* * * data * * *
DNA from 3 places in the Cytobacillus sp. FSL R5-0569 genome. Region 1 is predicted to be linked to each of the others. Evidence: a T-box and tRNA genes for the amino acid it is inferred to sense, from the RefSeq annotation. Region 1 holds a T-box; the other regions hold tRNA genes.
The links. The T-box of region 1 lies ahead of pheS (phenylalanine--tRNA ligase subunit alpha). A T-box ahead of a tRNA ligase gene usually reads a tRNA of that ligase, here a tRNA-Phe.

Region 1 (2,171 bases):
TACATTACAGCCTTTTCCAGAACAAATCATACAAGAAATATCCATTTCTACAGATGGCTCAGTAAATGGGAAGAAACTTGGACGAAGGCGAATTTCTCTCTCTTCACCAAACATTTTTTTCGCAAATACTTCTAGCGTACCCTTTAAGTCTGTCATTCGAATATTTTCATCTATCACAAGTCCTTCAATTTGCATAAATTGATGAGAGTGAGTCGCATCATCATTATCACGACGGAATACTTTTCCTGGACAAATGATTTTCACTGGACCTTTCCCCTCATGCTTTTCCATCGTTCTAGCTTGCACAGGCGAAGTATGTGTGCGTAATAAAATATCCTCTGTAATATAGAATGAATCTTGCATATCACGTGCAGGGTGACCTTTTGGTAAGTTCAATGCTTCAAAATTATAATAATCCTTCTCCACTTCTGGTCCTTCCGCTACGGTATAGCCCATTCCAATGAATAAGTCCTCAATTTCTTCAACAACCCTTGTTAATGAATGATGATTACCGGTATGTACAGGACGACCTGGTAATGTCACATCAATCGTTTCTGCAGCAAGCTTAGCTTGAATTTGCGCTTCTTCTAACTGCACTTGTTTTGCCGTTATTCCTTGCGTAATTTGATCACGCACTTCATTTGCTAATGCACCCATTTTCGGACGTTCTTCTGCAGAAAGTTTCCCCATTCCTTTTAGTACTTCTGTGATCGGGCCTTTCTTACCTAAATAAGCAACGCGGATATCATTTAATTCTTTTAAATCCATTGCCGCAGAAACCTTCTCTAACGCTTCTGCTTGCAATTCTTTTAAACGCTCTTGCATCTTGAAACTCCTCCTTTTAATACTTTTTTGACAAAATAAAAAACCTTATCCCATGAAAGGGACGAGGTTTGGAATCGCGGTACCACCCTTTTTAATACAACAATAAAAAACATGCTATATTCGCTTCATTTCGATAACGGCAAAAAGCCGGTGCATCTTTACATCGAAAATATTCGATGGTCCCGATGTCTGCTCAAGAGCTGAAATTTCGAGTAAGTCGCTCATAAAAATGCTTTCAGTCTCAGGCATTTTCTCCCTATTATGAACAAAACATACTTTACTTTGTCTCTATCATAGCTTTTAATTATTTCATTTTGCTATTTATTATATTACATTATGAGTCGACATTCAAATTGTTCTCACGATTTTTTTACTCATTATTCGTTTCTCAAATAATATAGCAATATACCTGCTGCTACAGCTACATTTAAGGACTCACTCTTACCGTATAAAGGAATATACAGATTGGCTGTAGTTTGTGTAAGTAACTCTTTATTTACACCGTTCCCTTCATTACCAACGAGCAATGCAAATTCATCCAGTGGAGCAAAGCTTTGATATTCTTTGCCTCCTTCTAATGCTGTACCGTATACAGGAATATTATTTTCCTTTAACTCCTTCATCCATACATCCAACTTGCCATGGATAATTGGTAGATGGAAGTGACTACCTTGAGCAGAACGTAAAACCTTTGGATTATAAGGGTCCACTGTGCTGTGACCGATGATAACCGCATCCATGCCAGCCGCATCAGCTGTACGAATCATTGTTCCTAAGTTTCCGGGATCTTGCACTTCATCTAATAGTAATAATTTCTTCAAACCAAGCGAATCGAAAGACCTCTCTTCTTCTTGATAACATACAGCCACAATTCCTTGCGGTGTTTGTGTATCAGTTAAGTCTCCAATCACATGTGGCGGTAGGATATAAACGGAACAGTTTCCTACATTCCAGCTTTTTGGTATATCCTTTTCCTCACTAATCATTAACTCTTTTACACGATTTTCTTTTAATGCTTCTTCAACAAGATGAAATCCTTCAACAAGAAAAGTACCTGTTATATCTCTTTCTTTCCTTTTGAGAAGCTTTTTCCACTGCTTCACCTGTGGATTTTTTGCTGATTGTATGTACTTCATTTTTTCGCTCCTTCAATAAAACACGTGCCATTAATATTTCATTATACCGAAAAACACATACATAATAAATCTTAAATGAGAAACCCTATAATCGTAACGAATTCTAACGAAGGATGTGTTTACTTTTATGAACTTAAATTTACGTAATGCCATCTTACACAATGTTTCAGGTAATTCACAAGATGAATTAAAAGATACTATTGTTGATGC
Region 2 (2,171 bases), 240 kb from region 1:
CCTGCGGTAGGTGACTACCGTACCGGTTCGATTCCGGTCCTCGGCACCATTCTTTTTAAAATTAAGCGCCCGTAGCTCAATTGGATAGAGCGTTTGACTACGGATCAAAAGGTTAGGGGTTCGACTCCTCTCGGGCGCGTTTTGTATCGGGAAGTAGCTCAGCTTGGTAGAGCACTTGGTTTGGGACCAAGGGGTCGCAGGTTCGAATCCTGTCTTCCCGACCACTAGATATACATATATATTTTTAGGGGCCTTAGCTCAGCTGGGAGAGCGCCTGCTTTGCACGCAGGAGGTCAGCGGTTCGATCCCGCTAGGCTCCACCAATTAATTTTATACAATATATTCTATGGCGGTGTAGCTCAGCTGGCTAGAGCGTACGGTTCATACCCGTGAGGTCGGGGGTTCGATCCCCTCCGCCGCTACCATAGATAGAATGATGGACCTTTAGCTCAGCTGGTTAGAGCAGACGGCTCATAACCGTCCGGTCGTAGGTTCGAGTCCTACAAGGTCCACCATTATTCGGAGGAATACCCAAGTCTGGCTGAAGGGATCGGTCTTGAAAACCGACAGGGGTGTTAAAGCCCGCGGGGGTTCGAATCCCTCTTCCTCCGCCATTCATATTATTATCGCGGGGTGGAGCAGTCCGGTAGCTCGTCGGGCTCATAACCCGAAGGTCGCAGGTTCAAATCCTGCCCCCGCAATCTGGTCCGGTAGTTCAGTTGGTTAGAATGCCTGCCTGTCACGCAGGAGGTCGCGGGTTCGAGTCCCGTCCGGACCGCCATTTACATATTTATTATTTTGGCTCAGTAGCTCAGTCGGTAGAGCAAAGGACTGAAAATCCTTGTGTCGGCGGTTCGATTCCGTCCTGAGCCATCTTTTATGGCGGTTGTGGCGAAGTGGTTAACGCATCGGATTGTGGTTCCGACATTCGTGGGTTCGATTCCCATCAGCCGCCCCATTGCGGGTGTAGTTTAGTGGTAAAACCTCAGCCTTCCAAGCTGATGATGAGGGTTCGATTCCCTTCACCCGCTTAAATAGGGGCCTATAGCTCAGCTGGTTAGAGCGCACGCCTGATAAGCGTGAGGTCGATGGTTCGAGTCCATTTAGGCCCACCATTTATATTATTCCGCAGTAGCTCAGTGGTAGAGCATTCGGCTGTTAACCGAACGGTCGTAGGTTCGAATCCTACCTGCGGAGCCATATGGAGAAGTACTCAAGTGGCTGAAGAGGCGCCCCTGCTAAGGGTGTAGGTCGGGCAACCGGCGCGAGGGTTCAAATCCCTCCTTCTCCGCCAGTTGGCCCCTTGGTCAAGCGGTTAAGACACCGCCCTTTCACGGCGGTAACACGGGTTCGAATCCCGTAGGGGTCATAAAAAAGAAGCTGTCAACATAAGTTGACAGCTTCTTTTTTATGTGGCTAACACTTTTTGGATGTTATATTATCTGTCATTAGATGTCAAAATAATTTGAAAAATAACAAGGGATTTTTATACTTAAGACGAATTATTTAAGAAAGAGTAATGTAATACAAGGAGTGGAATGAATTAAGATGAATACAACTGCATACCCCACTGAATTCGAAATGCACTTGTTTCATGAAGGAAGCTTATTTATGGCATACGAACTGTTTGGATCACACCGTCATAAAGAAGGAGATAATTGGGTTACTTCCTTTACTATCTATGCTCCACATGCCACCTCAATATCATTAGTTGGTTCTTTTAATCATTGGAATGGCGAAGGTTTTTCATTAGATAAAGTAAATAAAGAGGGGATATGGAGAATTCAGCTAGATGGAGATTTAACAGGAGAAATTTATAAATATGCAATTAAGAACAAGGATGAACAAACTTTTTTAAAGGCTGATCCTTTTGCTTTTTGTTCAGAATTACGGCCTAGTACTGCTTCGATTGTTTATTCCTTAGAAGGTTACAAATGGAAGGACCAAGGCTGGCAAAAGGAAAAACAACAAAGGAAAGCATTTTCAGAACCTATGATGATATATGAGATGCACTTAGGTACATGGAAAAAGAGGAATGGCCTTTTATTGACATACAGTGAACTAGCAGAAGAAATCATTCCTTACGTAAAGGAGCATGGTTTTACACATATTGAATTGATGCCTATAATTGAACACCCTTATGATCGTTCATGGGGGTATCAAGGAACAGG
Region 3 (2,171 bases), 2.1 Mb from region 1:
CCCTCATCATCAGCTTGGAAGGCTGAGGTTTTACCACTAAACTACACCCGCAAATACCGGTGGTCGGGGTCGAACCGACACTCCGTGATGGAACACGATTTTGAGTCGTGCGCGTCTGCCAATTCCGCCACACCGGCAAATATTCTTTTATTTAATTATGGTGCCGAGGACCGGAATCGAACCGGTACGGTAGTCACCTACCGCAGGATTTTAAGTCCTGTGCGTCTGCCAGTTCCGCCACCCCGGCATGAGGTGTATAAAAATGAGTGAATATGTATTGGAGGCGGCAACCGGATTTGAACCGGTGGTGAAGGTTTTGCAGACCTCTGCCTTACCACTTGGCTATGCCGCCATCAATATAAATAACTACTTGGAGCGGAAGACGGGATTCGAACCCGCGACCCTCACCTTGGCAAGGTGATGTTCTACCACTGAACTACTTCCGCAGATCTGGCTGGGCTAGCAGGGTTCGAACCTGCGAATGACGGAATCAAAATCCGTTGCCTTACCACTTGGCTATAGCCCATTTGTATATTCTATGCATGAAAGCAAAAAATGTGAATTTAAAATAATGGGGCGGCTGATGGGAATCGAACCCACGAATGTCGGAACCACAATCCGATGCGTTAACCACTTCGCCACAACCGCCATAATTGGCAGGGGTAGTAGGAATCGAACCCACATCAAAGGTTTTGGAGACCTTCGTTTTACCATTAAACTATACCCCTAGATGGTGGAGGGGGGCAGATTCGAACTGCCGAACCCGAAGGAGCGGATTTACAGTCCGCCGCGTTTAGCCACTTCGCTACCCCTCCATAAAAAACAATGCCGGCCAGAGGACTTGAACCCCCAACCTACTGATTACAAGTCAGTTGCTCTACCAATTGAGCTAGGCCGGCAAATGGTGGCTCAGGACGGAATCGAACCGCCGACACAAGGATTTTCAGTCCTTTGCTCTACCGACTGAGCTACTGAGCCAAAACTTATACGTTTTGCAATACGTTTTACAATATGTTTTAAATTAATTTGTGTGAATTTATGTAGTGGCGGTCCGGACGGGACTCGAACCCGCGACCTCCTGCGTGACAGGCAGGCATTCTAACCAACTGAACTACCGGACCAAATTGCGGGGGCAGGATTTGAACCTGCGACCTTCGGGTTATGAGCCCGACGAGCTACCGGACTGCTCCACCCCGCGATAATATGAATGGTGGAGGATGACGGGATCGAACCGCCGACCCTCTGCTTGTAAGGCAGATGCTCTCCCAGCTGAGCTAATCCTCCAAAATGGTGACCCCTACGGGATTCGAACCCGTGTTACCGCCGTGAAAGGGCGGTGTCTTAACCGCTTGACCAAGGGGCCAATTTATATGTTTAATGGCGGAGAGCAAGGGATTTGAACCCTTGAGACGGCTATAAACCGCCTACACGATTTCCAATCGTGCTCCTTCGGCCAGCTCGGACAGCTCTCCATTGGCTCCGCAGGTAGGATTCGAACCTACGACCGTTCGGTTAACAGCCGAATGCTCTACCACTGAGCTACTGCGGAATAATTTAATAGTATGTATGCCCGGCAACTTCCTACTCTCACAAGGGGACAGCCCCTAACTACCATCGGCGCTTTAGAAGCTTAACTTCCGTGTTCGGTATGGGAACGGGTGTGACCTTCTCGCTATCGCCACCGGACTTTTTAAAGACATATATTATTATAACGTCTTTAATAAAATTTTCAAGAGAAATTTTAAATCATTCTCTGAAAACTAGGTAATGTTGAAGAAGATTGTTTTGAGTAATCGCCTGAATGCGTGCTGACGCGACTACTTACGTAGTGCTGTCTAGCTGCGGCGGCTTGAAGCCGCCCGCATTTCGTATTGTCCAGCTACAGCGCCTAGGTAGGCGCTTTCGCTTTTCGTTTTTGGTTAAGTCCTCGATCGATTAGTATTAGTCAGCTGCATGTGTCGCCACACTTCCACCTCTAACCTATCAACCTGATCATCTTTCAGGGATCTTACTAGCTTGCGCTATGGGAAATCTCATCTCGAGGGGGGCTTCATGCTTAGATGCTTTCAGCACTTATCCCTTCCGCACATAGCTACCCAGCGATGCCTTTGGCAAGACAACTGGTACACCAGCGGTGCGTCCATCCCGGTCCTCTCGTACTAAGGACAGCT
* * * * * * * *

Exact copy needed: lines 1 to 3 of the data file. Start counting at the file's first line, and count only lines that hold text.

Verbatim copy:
DNA from 3 places in the Cytobacillus sp. FSL R5-0569 genome. Region 1 is predicted to be linked to each of the others. Evidence: a T-box and tRNA genes for the amino acid it is inferred to sense, from the RefSeq annotation. Region 1 holds a T-box; the other regions hold tRNA genes.
The links. The T-box of region 1 lies ahead of pheS (phenylalanine--tRNA ligase subunit alpha). A T-box ahead of a tRNA ligase gene usually reads a tRNA of that ligase, here a tRNA-Phe.

Region 1 (2,171 bases):